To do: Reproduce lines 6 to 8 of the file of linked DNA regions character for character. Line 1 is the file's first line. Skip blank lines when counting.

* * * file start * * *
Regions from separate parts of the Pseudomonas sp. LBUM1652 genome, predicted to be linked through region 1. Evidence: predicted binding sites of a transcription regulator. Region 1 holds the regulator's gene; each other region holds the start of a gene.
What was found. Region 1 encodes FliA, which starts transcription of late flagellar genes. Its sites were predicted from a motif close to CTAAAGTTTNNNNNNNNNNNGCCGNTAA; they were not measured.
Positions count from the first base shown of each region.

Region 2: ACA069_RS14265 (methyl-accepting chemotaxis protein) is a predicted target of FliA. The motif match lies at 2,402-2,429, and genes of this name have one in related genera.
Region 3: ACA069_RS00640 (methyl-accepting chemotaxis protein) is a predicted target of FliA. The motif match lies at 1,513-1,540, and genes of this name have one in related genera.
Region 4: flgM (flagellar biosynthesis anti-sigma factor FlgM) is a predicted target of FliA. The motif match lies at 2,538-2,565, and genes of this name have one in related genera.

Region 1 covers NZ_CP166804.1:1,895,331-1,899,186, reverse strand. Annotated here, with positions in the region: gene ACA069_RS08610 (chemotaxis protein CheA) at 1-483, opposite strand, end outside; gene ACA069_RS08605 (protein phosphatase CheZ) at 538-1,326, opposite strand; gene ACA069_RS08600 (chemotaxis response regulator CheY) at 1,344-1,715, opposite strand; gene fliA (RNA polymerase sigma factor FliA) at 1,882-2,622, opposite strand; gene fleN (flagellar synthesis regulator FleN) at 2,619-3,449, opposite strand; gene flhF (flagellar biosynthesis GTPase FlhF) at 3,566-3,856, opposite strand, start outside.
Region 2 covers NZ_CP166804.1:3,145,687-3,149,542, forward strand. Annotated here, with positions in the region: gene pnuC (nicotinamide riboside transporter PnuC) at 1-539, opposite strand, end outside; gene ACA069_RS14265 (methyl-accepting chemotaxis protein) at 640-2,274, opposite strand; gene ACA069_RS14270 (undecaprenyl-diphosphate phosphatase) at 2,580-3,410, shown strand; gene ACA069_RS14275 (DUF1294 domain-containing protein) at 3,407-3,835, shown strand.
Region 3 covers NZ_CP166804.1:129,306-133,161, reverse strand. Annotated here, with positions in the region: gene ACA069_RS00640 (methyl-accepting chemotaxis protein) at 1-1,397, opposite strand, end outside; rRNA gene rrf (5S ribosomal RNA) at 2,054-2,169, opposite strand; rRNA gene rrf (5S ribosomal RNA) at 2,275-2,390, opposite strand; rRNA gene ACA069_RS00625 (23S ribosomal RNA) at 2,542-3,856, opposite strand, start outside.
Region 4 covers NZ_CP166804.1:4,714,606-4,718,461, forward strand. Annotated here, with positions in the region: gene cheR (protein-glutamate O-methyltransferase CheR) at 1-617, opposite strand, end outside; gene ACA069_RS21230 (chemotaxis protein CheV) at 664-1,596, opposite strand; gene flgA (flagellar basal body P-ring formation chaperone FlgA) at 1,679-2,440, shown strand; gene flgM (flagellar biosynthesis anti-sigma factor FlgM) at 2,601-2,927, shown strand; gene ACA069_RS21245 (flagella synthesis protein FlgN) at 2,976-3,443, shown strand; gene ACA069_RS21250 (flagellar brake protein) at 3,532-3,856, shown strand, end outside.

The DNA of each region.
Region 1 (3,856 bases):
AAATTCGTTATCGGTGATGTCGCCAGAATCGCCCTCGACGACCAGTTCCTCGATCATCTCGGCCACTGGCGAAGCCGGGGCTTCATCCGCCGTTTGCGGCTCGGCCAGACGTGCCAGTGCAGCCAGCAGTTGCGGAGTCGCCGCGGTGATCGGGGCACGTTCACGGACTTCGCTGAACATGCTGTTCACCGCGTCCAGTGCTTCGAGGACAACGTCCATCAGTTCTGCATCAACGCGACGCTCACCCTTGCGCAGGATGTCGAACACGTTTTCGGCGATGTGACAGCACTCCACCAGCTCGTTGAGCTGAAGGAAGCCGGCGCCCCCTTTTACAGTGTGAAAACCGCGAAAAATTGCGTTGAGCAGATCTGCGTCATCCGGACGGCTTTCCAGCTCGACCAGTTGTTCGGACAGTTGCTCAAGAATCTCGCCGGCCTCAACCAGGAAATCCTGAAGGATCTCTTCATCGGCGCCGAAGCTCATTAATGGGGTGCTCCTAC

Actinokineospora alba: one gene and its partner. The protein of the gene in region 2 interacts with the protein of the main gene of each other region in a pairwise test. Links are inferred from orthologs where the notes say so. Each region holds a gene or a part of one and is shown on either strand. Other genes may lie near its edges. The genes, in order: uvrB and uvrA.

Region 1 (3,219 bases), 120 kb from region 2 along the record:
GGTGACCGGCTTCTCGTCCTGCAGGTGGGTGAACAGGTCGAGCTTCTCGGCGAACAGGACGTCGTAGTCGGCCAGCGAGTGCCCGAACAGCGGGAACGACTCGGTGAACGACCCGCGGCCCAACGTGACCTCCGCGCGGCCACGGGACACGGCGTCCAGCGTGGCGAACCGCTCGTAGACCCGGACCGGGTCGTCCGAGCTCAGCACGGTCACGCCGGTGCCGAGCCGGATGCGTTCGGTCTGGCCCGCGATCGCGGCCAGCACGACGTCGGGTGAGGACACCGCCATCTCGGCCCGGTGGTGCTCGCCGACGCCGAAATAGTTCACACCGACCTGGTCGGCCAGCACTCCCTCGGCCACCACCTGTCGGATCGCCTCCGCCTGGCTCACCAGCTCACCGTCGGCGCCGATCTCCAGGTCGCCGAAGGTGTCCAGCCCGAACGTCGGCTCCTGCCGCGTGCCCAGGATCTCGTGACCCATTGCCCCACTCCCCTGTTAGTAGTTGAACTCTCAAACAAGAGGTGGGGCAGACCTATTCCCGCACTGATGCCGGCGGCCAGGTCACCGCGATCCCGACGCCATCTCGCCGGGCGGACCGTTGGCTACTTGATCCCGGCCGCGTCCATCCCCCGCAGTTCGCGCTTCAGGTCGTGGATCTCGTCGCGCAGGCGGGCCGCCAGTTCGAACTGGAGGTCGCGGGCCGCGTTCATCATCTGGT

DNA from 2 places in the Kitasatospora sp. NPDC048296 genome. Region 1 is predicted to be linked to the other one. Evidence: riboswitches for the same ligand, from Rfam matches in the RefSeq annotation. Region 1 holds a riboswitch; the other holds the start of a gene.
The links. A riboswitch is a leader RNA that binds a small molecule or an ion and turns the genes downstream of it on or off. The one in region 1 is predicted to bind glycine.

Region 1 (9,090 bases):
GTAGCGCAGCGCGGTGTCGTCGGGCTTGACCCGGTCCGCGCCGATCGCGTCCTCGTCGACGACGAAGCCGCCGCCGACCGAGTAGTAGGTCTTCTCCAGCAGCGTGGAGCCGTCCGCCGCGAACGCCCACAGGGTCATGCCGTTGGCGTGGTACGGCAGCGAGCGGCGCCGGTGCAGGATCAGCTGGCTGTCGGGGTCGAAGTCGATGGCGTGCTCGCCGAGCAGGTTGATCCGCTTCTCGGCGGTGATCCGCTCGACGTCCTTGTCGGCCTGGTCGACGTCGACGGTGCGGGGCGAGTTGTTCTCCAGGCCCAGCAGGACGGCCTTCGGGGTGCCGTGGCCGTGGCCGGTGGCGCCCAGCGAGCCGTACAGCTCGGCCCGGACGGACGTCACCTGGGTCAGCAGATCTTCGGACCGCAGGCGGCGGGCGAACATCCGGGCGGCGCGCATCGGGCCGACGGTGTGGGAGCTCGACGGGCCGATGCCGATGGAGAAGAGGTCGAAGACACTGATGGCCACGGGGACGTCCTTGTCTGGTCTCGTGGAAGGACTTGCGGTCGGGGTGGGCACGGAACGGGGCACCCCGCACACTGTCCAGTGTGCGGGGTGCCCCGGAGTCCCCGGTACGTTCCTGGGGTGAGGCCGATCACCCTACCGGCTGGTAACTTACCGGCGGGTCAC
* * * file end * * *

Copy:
Region 4: flgM (flagellar biosynthesis anti-sigma factor FlgM) is a predicted target of FliA. The motif match lies at 2,538-2,565, and genes of this name have one in related genera.

Region 1 covers NZ_CP166804.1:1,895,331-1,899,186, reverse strand. Annotated here, with positions in the region: gene ACA069_RS08610 (chemotaxis protein CheA) at 1-483, opposite strand, end outside; gene ACA069_RS08605 (protein phosphatase CheZ) at 538-1,326, opposite strand; gene ACA069_RS08600 (chemotaxis response regulator CheY) at 1,344-1,715, opposite strand; gene fliA (RNA polymerase sigma factor FliA) at 1,882-2,622, opposite strand; gene fleN (flagellar synthesis regulator FleN) at 2,619-3,449, opposite strand; gene flhF (flagellar biosynthesis GTPase FlhF) at 3,566-3,856, opposite strand, start outside.
Region 2 covers NZ_CP166804.1:3,145,687-3,149,542, forward strand. Annotated here, with positions in the region: gene pnuC (nicotinamide riboside transporter PnuC) at 1-539, opposite strand, end outside; gene ACA069_RS14265 (methyl-accepting chemotaxis protein) at 640-2,274, opposite strand; gene ACA069_RS14270 (undecaprenyl-diphosphate phosphatase) at 2,580-3,410, shown strand; gene ACA069_RS14275 (DUF1294 domain-containing protein) at 3,407-3,835, shown strand.